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Williams v. Berryhill

United States District Court, S.D. Mississippi, Northern Division

February 6, 2018




         Cedric Allen Williams appeals the Social Security Administration's denial of benefits. The Court has reviewed his various arguments for reversal, the government's opposition, and the Magistrate Judge's Report and Recommendation.

         The standard of review is familiar:

The responsibility to determine the plaintiff's residual functional capacity belongs to the ALJ, and in making this determination he must consider all the evidence in the record, evaluate the medical opinions in light of other information contained in the record, and determine the plaintiff's ability despite her physical and mental limitations. However, the ALJ may not establish physical limitations or lack of such limitations without medical proof to support that conclusion. The ALJ's findings of fact are conclusive when supported by substantial evidence, but are not conclusive when derived by ignoring evidence, misapplying the law or judging matters entrusted to experts. The ALJ must consider all the record evidence and cannot pick and choose only the evidence that supports his position.

Jackson v. Comm'r of Soc. Sec., No. 2:11-CV-177-SAA, 2012 WL 1392340, at *3 (N.D. Miss. Apr. 20, 2012) (quotation marks, citations, and brackets omitted).

         In determining Williams' mental impairments and capacities, the ALJ considered evidence from Dr. Greg Johns, Dr. Jan Boggs, and several practitioners from the Weems Mental Health Center. The ALJ concluded that, with respect to activities of daily living and social functioning, “there is no persuasive corroborating evidence of moderate limitation persisting for any twelve-month period.” The ALJ further concluded that Williams' “statements concerning the intensity, persistence, and limiting effects of these symptoms were not entirely credible.” These statements supported the ALJ's ultimate determination that Williams did not meet the standard for disability benefits. To make these findings, however, the ALJ had to discard the record evidence.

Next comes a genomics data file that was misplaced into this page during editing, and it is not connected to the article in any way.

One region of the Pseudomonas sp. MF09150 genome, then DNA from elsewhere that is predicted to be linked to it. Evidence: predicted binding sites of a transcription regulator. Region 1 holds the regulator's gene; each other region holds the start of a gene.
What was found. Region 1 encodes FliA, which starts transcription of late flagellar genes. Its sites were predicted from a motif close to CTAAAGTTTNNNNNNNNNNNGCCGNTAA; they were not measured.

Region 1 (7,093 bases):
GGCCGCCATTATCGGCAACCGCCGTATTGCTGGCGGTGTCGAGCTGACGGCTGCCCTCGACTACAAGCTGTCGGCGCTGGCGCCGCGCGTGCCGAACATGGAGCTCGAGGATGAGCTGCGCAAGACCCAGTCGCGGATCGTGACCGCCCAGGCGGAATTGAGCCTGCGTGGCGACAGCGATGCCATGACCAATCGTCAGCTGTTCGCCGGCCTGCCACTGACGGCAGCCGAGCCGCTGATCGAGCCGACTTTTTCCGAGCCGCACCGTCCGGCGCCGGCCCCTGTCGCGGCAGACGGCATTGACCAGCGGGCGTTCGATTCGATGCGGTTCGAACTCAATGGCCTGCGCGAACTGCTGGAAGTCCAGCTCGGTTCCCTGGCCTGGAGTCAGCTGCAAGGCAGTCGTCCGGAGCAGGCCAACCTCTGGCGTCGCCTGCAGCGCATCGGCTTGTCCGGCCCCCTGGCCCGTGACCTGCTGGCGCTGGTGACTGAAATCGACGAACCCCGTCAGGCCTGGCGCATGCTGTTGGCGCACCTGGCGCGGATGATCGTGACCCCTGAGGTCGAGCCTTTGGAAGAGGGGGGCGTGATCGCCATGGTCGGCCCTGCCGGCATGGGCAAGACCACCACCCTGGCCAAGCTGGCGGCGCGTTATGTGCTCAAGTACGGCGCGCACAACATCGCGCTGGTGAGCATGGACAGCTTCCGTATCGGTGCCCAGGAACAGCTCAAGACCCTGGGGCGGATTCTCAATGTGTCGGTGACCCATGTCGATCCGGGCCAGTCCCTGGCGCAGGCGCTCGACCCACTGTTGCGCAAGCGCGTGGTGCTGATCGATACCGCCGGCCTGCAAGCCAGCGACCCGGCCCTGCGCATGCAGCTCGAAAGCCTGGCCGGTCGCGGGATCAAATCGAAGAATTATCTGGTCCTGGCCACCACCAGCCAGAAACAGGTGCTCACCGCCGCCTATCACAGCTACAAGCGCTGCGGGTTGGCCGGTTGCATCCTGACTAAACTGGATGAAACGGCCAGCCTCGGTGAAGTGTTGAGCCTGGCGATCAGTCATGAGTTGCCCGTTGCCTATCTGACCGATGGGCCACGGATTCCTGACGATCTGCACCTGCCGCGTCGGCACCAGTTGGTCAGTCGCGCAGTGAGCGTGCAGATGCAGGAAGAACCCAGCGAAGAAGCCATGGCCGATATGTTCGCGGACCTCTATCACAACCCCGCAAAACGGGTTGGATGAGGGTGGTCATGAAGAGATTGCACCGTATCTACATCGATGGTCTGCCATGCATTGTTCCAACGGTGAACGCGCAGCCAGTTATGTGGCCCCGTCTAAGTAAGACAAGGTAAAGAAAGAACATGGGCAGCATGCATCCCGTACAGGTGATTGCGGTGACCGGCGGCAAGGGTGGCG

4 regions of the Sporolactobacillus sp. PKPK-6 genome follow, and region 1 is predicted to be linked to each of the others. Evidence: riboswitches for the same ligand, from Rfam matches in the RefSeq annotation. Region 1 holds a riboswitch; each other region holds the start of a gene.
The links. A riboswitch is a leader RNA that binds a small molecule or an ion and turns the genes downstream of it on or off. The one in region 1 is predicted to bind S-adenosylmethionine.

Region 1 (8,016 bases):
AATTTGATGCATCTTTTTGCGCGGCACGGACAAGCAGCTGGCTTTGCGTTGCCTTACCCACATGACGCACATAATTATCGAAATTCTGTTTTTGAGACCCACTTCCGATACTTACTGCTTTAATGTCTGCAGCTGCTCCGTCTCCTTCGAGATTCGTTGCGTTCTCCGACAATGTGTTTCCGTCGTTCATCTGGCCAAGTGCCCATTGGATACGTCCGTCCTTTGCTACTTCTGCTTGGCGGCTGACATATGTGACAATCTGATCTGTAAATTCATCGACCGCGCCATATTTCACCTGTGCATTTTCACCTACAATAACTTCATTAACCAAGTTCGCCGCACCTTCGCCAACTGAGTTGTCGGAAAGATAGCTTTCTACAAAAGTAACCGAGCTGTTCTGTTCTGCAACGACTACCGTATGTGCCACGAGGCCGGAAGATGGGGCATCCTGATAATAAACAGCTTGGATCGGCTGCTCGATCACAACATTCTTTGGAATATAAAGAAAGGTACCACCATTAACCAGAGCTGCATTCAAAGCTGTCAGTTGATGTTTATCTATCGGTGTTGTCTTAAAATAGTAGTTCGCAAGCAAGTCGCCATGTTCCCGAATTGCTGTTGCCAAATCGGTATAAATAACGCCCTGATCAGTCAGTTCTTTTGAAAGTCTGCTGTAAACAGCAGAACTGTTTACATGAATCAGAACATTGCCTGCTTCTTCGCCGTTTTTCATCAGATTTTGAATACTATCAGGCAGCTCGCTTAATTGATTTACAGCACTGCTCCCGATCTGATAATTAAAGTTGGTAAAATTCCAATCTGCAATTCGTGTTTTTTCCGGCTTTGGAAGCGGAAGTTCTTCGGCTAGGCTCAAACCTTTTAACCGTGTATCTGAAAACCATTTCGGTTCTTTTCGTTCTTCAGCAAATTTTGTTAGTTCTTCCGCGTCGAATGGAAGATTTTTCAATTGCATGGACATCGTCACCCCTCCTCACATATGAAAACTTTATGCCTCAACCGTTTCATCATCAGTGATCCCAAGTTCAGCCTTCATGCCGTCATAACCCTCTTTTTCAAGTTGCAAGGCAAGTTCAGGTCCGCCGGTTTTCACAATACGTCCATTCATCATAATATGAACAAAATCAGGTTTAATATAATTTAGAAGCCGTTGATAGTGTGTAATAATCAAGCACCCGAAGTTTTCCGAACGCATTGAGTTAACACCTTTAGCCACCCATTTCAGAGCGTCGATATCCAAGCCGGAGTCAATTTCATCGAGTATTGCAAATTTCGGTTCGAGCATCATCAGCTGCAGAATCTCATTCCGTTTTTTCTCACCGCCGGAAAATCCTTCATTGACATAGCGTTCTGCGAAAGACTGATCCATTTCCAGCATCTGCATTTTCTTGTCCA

In Exhibit 1A, Dr. Johns of Disability Determination Services concluded that Williams had “moderate” difficulties in activities of daily living and social functioning. Dr. Johns also found that Williams' statements about the intensity, persistence, and functionally limiting effects of the symptoms were substantiated by the objective medical evidence. No record evidence contradicts these findings. Rather, evidence from Williams' treating nurse practitioner and supervising physician bolsters Dr. Johns' findings. See Exhibit 9F.

         In casting doubt on Dr. Johns' work, the ALJ appears to have given more weight to Dr. Boggs' report. In Exhibit 3F, Dr. Boggs expressed doubt with Williams' effort during the exam, and yet added his observation that “as Mr. Williams left he had difficulty following directions to the bathroom.” Dr. Boggs concluded that Williams suffered from “depressive disorder, NOS”; “does not appear to be literate”; and “in any case, he needs as much assistance as he can get.” That is a startling finding from a consulting psychologist-especially from one whose opinions are so regularly affirmed by this Court. E.g., Wirick v. Colvin, No. 3:14-CV-370-CWR-LRA, 2015 WL 4726490, at *3-*4 (S.D.Miss. July 28, 2015); Fielder ex rel. T.T. v. Colvin, No. 3:13-CV-1075-HTW-LRA, 2014 WL 3783321, at *4 (S.D.Miss. July 31, 2014).

         Dr. Boggs conducted his examination in September 2013. More than a year and a half later, the ALJ issued a decision finding that Williams' depression had improved in 2014 and 2015 under treatment at the Weems Mental Health Center. That was a curious conclusion, however, given that earlier in her decision the ALJ found that Weems records were unreliable because “that provider is not an acceptable medical source.” It appears that doctors and records were valid and useful to the extent they confirmed the ALJ's impressions, but reasons were found to disparage them when they contradicted the ALJ's impressions.

         In this case, all of the people to treat Williams, examine him, or review his records ended up with a less favorable view of his mental capacities than the ALJ. The Court concludes that the Social Security Administration violated the well-established principle “that the ALJ must consider all the record evidence and cannot ‘pick and choose' only the evidence that supports his position.” Loza v. Apfel, 219 F.3d 378, 393 (5th Cir. 2000) (collecting cases).

         To the extent the ALJ saw conflicting evidence about Williams' impairments and capacities, especially the prospect of successful treatment of his symptoms, she could have sought more information from a treating or consulting physician. See Jackson, 2012 WL 1392340, at *3. That did not happen. Accordingly, the case must be remanded for further proceedings.[1]

         SO ORDERED.


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